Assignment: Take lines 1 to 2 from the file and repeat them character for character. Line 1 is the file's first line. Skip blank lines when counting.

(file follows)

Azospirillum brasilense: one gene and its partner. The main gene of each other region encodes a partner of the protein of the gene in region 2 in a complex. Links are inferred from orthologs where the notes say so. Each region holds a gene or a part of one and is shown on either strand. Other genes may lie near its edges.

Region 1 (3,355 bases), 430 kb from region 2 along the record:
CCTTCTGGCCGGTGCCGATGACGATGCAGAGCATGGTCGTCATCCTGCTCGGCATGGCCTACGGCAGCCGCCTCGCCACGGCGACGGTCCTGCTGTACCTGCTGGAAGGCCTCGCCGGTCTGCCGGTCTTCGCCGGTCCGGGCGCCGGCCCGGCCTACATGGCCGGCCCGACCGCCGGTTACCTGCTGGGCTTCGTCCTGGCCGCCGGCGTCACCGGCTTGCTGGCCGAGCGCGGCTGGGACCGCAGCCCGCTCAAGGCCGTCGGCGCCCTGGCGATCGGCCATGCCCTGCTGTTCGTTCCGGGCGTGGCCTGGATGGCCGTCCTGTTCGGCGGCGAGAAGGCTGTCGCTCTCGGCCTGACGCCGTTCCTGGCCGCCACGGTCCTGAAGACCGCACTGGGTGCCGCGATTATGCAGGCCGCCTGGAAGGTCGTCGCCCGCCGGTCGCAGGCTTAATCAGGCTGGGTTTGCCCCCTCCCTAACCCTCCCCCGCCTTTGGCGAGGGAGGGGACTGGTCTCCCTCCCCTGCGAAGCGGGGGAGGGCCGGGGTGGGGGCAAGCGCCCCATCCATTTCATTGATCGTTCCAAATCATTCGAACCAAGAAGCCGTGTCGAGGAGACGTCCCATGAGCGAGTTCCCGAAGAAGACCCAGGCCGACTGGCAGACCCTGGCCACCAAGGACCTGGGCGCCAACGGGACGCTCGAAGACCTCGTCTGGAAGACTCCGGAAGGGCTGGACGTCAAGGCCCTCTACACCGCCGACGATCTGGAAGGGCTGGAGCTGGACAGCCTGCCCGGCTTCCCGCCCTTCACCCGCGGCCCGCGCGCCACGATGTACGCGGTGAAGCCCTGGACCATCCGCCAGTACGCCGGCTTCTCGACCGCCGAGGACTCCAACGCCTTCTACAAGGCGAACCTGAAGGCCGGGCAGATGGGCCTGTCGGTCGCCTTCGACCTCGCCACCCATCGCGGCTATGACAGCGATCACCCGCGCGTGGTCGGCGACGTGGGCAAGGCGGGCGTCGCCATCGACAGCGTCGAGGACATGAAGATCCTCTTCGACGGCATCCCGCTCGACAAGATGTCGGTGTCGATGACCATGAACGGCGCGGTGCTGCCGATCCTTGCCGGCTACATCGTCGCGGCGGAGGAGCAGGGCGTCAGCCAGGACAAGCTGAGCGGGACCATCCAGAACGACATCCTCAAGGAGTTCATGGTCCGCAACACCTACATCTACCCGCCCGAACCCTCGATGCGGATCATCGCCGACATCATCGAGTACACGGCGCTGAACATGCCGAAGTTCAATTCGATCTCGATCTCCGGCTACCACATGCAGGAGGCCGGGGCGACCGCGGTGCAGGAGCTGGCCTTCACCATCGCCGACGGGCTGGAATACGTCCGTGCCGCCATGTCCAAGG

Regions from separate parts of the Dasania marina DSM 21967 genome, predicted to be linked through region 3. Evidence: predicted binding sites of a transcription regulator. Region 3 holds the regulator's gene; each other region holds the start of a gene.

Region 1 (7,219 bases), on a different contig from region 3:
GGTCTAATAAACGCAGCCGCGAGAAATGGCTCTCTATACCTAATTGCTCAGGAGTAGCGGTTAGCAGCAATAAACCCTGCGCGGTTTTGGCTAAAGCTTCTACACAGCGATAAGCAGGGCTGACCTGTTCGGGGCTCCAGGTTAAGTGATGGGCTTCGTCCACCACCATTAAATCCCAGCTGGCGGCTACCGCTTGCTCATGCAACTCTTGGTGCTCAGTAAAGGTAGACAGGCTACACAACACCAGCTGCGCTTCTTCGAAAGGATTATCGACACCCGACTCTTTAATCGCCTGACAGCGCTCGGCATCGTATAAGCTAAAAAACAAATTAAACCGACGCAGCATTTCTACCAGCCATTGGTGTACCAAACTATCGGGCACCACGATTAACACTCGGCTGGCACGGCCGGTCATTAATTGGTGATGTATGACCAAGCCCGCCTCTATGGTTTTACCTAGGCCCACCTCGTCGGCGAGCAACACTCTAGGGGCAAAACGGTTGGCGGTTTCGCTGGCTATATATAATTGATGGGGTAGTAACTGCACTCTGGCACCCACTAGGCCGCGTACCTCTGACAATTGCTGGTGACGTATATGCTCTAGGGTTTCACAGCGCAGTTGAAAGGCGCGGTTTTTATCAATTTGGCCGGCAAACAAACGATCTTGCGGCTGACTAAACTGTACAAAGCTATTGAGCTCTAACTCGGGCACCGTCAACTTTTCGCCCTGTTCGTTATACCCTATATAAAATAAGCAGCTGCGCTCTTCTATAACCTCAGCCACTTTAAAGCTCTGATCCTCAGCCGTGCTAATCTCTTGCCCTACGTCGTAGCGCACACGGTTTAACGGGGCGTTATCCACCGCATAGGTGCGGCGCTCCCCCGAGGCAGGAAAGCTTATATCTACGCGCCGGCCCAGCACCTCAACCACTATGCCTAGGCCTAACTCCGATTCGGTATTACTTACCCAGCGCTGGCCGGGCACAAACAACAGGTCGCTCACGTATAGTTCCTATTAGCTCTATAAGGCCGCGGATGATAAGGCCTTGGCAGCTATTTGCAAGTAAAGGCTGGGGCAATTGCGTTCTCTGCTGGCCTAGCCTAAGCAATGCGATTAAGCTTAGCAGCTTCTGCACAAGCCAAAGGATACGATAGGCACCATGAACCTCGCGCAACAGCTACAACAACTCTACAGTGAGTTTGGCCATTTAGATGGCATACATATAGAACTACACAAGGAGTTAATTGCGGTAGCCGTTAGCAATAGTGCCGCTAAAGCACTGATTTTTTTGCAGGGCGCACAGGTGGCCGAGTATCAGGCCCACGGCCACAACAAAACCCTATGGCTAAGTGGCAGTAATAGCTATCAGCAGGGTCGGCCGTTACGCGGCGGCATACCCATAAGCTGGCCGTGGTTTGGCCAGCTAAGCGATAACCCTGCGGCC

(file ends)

Azospirillum brasilense: one gene and its partner. The main gene of each other region encodes a partner of the protein of the gene in region 2 in a complex. Links are inferred from orthologs where the notes say so. Each region holds a gene or a part of one and is shown on either strand. Other genes may lie near its edges.

Region 1 (3,355 bases), 430 kb from region 2 along the record: